Areas of Expertise (5)
Metals in Preparative Chemistry
Public Communication of Science
Cambridge University: Ph.D., Chemistry
University of Nottingham: B.Sc. (Hons)
Cambridge University: Research Fellow
Media Appearances (2)
Catalyst made from plant roots promotes Suzuki reaction
Chemistry World online
"‘The idea behind this work certainly captures the imagination,’ says Nicholas Leadbeater, who researches green chemical processes at the University of Connecticut, US. ‘Using the roots of a plant as the catalyst to perform Suzuki couplings in glycerol certainly checks a number of 'green' boxes...'"
Dr. Nicholas Leadbeater, University of Connecticut – Walter White’s Meth
"In today’s Academic Minute, Dr. Nicholas Leadbeater of the University of Connecticut begins a three-day examination of the chemistry of the hit television show Breaking Bad. Today, he discusses why Walter White’s product was so unique..."
An operationally simple, robust, metal-free approach to the synthesis of N-acyl azoles from both alcohols and aldehydes is described. Oxidative amidation is facilitated by a commercially available organic oxidant (4-acetamido-2,2,6,6-tetramethylpiperidine-1-oxoammonium tetrafluoroborate) and proceeds under very mild conditions for an array of structurally diverse substrates. Tandem reactions of these activated amides, such as transamidation and esterification, enable further elaboration. Also, the spent oxidant can be recovered and used to regenerate the oxoammonium salt.
Tricyclohexylphosphine[4,5-dimethyl-1,3-bis(2,4,6-trimethylphenyl)imidazol-2-ylidene][2-thienylmethylene]ruthenium(II) dichloride proves active for the ring-closing metathesis of linalool and citronellene, the self-metathesis of eugenol, and to some extent the ethenolysis of methyl oleate. Microwave heating and continuous-flow processing have been used as tools for performing the reactions. For the ring-closing metathesis reactions, transition from batch to flow processing for scale-up of the reaction is possible but it proves problematic in the case of cross-metathesis.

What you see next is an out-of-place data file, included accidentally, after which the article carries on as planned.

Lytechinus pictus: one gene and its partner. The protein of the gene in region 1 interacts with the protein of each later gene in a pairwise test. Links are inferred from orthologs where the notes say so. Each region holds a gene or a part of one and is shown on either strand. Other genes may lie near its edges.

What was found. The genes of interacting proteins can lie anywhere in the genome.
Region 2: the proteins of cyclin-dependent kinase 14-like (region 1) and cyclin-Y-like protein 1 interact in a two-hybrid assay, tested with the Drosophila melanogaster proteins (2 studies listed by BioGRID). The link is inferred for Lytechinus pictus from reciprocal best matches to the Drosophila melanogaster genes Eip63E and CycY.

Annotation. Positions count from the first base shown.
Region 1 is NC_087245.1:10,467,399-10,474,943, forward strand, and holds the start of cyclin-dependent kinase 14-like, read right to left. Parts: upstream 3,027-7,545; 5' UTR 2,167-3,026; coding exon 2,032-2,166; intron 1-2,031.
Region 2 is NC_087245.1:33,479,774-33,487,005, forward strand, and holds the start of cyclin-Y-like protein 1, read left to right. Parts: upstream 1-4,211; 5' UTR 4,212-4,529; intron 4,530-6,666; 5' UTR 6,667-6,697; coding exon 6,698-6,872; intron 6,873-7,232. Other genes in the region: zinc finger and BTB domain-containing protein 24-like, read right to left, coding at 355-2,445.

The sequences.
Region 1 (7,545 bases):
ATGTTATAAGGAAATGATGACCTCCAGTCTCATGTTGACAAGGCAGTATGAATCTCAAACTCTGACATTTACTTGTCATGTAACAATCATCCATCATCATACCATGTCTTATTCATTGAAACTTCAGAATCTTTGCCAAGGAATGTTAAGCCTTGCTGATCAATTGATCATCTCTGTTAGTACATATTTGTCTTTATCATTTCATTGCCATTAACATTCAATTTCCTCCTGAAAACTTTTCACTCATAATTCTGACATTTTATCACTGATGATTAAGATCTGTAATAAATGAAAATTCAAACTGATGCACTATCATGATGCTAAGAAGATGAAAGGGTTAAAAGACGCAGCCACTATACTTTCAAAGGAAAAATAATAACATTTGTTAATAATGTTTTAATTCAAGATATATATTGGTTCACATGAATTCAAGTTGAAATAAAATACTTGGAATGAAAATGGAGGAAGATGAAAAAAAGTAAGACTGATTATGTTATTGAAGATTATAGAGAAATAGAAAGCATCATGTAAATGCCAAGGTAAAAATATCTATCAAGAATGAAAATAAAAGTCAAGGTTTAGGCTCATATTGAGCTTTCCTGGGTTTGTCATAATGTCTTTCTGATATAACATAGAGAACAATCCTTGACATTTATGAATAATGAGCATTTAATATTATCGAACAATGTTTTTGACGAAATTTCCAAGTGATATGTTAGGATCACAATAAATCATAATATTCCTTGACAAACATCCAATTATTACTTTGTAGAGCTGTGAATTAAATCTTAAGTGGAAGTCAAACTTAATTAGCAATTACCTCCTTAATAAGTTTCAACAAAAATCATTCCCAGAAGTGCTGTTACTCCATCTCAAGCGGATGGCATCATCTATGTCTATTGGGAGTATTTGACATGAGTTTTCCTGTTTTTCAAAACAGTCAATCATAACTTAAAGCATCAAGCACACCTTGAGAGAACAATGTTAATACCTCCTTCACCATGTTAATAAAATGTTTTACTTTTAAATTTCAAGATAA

A range of oxoammonium salt-based oxidation reactions have been explored computationally using density functional theory (DFT), and the results have been correlated with experimentally derived trends in reactivity. Mechanistically, most reactions involve a formal hydride transfer from an activated C–H bond to the oxygen atom of the oxoammonium cation. Several new potential modes of reactivity have been uncovered and validated experimentally.
A simple, solvent-free methodology is reported for the direct conversion of esters to amides using lithium hydroxide as a catalyst. The approach allows for the preparation of a range of amide products as well as being applicable to the ring-opening of a representative lactone.